• James Madison 81
  • Abstaining 1

Vice Presidential Ballot

  • John Langdon 64  (declined because of his age)
  • Elbridge Gerry 16
  • Scattering 2

Second Caucus Balloting Vice-Presidential Ballot

  • Elbridge Gerry 74
  • Scattering 3

Dissident Democratic-Republicans

  • Dewitt Clinton

Federalists

  • President Dewitt Clinton
  • Vice-President Jason Ingersoll

General Election Controversies/Issues:

  • British Impressment; War of 1812;
  • “Khaki election” For the first time US involvement in a war was the major campaign issue; resulted in peace groups; critics and supporters.

Campaign Innovations (General Election): Altering campaign messages and strategies for regional & audience differences; first nominating Convention, although officially still considered a caucus.

Major Personalities (General Election): John Adams, Rufus King

Campaign Tactics:

  • Madison: Avoid “self-serving electioneering”; Party workers were in charge of the campaigning worked with partisan presses.
  • Clinton a Hawk in the South and West, and a Dove in the Northeast; varied his pamphlets and speeches by region and audience of War Republicans, Peace Republicans, or Anti-War Federalists.

Turning Points (General Election):

  • September 14, 1812: The Baltimore Whig publishes a letter (the NYC Statesman reprints it) by a North Carolinian which predicts almost accurately the election results, only two errors placing North Carolina and Vermont in the Clinton column. The author, however, predicts a Clinton win 110-108.
  • Federalists decide not to nominate a candidate and instead leave the decision to the states to create Clinton fusion tickets. Only Federalists in Virginia nominate instead Rufus King for President.
  • Former President John Adams heads the Madison electoral ticket in his Quincy district.
  • October 30, 1812: Ohio and Pennsylvania the first states to vote. Many dissident Democratic-Republican Party leaders support Clinton; however, there is an overwhelming majority, which votes for Madison.

Popular Campaign Slogans:

  • Federalists: “Madison and War! or Clinton and Peace”
  • Clinton slogan: “Peace and Commerce”

Influential Campaign Appeals or Ads:

Federalists and Dissident Democratic-Republicans:  

  • “It is time to have a change,” Albany Register
  • “Mr. Madison’s War”
  • “The Little Man in the Palace”
  • Madison’s foreign policy one of “Jesuitical tergiversation, of futile experiments, and pusillanimous subterfuges.” from the “Republican Crisis, An Exposition of the Political Jesuitism of James Madison.” By an Observant Citizen of the District of Columbia.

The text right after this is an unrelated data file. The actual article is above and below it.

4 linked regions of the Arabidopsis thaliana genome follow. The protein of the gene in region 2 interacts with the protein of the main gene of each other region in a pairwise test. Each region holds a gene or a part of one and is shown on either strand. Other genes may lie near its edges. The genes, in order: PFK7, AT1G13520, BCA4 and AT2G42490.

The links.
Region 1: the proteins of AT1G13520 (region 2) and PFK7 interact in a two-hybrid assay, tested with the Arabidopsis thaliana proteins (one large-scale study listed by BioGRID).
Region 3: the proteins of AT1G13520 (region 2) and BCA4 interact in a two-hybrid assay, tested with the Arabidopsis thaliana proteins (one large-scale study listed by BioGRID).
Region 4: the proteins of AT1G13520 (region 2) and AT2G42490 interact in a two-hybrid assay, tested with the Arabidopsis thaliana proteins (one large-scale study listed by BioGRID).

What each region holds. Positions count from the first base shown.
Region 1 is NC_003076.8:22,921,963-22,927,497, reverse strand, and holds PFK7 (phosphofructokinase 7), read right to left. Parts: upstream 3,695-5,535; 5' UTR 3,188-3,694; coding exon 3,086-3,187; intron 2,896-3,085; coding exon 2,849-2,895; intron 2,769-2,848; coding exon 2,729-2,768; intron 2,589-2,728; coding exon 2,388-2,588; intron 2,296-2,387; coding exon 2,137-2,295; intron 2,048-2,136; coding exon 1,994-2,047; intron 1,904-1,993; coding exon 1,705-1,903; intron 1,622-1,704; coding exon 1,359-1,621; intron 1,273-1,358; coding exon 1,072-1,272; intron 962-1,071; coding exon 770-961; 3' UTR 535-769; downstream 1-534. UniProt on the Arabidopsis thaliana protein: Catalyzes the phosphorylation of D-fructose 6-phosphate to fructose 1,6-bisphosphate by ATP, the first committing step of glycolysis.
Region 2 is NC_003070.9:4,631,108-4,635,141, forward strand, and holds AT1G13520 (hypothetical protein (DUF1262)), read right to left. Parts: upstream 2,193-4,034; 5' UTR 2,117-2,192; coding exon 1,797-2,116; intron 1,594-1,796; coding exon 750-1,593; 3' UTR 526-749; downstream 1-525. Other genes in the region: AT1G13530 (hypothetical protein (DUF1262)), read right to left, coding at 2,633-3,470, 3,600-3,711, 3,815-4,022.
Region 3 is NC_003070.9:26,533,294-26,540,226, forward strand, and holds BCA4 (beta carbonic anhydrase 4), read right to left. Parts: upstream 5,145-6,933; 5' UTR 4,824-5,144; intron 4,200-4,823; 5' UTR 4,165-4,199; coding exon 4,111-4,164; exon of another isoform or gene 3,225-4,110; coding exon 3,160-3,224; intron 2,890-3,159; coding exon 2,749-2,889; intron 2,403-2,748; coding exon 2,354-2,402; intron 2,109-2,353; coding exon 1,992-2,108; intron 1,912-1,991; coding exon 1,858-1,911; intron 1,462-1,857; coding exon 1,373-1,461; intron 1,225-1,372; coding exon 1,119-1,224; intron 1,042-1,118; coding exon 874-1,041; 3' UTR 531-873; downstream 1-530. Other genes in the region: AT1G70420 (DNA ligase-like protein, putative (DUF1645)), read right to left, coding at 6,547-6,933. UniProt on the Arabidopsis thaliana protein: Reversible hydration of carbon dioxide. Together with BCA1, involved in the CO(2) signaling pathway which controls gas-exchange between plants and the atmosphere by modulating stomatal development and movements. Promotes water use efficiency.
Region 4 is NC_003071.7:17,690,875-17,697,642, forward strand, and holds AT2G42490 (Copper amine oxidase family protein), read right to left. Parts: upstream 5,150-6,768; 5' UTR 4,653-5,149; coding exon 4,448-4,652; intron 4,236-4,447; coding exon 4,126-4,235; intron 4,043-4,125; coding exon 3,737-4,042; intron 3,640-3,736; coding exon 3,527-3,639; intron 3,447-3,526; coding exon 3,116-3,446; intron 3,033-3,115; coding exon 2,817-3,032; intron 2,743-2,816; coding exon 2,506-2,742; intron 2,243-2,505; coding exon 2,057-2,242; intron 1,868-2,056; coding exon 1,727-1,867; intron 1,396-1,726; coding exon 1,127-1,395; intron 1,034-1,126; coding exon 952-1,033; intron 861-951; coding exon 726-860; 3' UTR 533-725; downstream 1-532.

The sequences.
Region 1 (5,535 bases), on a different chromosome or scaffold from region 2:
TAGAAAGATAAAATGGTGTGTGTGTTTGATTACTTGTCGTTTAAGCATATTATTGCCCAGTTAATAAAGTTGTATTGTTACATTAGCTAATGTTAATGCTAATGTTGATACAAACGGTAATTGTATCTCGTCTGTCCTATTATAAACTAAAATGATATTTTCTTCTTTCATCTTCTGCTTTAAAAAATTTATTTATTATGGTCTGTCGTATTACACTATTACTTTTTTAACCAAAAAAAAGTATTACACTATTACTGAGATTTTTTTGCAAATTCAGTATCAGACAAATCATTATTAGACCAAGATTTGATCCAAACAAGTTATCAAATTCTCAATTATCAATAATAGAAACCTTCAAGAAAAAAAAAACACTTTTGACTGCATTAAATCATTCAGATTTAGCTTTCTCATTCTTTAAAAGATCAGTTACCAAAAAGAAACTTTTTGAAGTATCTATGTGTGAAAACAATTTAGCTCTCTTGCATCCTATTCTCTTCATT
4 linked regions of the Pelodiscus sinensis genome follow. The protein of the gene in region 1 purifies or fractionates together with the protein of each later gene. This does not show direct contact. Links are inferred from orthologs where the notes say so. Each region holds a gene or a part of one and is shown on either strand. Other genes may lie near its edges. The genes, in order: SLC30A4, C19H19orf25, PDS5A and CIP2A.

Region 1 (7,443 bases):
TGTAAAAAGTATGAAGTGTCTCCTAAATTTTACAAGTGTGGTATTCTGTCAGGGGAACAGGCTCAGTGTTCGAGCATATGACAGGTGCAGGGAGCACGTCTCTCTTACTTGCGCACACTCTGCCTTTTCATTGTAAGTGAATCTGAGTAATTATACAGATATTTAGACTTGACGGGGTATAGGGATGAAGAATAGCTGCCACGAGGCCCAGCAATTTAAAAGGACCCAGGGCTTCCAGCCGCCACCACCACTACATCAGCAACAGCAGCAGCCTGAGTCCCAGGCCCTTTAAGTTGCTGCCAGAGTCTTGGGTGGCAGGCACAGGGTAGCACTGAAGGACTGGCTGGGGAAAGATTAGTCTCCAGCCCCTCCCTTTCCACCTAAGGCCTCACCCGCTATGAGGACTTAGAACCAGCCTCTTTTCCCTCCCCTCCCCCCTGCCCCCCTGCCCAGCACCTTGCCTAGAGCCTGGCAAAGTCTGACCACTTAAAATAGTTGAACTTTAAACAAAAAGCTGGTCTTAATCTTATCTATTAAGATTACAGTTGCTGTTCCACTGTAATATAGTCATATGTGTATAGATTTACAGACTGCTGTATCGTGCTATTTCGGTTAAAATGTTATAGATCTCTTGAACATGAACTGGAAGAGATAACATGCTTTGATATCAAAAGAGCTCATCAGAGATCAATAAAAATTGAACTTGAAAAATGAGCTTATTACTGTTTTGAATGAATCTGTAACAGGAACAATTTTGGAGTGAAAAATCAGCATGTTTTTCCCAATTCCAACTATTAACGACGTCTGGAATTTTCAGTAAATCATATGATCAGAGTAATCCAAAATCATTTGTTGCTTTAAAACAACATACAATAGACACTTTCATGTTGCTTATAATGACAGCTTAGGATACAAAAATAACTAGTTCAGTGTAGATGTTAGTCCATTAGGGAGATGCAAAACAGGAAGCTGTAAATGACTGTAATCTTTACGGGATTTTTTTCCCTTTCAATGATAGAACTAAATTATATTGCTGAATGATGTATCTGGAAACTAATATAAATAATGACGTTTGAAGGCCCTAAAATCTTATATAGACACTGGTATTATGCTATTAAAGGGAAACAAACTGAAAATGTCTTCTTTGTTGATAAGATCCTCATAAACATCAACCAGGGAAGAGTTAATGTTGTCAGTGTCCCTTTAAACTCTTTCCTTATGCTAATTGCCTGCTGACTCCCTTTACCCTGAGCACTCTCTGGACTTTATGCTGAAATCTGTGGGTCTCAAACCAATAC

• “In this awful crisis, the finger of heaven points to Dewitt Clinton, as the saviour of his country, under the good providence of the Most High.”

Defining Quotation (Winning Candidate):

  • Praising South Carolina’s “Fidelity to the national rights and sensibility to the national character,” James Madison proclaims: “It is a war worthy of such a determination. Having its origin neither in ambition or in vain glory, and for its object neither an interest of the Government distinct from that of the People, nor an interest of part of the people in opposition to the welfare of the whole.”

Defining Quotation (Losing Candidate):

  • “That base wretch . . . who is for WAR”…. base, outrageous WAR shall cease.” Dewitt Clinton

Campaign Quotations:

  • “The day is past — th’ Election’s o’er And Madison is King once more! Ye demagogues lift up your voice — Mobs and banditti — all rejoice!”
  • “The father of the Constitution, while a candidate for the Presidency, no one, however intimate, ever heard him open his lips or say one word on the subject.” Charles Ingersoll

Further Reading:

  • Brant, Irving. The Fourth President: A Life of James Madison. Indianapolis: Bobbs-Merrill, 1970.

Lasting Legacy of Campaign:

  • First wartime election.
  • Highest popular vote turnout thus far, Massachusetts the first state to have over 50,000 votes for a candidate (Clinton) the next time would be in 1828.

 

CHRONOLOGY

  • April 19, 1809: President Madison issues the Erskine Agreement resuming trade with Britain. The United States would cease trade with France and trade with Britain if they cease impressments of American ships. After an agreement with British minister David Erskine to revoke the Orders of Council, Madison issues the agreement effective June 10. Unknown to Madison, on March 25, British foreign secretary George Canning cancels the Erskine Agreement. Madison only finds out nine weeks later.
  • August 9, 1810: Madison revokes Erskine Agreement and continues non-intercourse with Britain.